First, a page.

with Dmitry Serant, CEO, COTES Group
The President of Russia has made it clear that significant resources will need to be invested into the modernization of Russian energy facilities. From a private industry point of view, is this also reflecting in more opportunities? How optimistic are you about the current market conditions?
It is worth noting that in the last few years, Russia has been linked to so-called production capacity agreements. Today, much of the required capacity has been built according to the requirements set forth by the government’s plans to restructure the Russian power sector. The companies that have contributed most have been the sector’s three prominent foreign investors in power generation assets: E.On, Enel and Fortum.
Today, we mainly work with these companies to complete their projects. Any new work will mostly be related to the modernization and reconstruction of energy assets, rather than the construction of new generation assets. The main characteristic of the power sector in its current condition is the fact that many of the facilities are ageing and in need of modernization, most particularly to improve their levels of energy efficiency and take into account environmental concerns.
For example, we have been working on a third block of a 250 MW heat and gas facility in Chelyabinsk for Fortum. We have replaced the old capacity completely. In fact, such projects rarely happen in Russia where it is more common to keep modernizing and upgrading existing assets for 30 to 40 years.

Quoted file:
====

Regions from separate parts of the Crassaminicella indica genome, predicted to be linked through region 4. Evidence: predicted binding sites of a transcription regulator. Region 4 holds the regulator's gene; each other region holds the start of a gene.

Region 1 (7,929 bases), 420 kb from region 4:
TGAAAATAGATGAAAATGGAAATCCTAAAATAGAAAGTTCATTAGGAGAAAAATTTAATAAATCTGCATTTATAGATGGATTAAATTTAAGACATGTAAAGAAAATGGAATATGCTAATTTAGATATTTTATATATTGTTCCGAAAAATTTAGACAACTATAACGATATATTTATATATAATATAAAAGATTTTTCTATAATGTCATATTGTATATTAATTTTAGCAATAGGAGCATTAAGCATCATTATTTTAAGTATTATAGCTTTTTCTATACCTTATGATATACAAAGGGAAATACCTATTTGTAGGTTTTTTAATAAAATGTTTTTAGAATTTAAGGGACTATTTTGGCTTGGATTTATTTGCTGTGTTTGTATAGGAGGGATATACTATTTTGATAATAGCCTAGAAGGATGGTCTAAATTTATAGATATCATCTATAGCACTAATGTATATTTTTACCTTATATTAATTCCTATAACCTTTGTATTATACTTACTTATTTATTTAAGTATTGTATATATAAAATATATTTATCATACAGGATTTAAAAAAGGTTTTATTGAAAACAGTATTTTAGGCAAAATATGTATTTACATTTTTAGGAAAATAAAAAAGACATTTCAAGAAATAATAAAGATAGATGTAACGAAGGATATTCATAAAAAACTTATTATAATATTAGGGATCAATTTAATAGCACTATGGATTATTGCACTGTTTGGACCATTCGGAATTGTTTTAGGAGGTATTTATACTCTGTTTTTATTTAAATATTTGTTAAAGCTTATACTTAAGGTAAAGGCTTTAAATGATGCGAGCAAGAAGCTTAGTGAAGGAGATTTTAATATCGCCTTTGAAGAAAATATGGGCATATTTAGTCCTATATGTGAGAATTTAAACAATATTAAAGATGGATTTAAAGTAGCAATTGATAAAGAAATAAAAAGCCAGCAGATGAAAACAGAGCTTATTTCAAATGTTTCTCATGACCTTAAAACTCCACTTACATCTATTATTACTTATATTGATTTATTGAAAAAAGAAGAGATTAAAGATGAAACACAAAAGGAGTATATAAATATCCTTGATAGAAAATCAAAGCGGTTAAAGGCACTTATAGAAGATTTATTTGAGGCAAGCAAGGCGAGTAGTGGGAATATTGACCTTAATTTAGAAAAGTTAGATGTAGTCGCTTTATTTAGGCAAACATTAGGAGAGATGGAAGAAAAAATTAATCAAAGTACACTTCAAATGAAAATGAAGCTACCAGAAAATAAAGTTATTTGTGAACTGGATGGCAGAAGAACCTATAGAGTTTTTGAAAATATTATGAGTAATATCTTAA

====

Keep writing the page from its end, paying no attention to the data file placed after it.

Going forward, the main potential will exist in either the replacement or modernization of existing capacity.
Not exactly the same as building a plant from scratch. Do such jobs require a different project management approach from your point of view?
In this specific example, we particularly like Fortum’s position. By buying this new generation block, they are building the most modern facility. In this heat and gas facility, their coefficient of efficiency is 55 percent. Soon, the Chelyabinsk facility will be one of the most efficient plants in Russia using the most modern technologies. We obviously welcome an approach to close down old inefficient capacity and replace it by new and efficient capacity.
At a conference in Siberia last year, you spoke of revenue growth for 2011 of 30 percent. Does such strong performance create a certain pressure for this year’s results –and, are such levels still feasible?
Growth cannot always be vertical and such rates are tough to maintain in absolute terms. I deem it more important to comply with market requirements by providing quality products that match the most modern requirements in efficiency and environment. We support our growth ambitions but are aware that sustaining such high growth rates will be unlikely now. This is mainly linked to the fact that the market for modernization and reconstruction is much more difficult than the one for new capacity.
Why is this so?
Renewing or rebuilding assets is more difficult because such projects require an intensive study of the existing capacity. All the changes that need to be done to existing blocks must be linked to working equipment in other parts of the asset. One therefore needs to be very careful and take all the existing equipment into account.
You mentioned foreign companies investing more in modernization. Why hasn’t this been the case for Russian generation companies?
Russian generation companies have also tried to invest in modernization, but the foreign investors have been more reliable. The program for the creation of new capacity was distributed among both Russian and foreign companies. However, it happened that some companies did not comply with some of the obligations and contract terms. In this regard, foreign companies have generally been more reliable.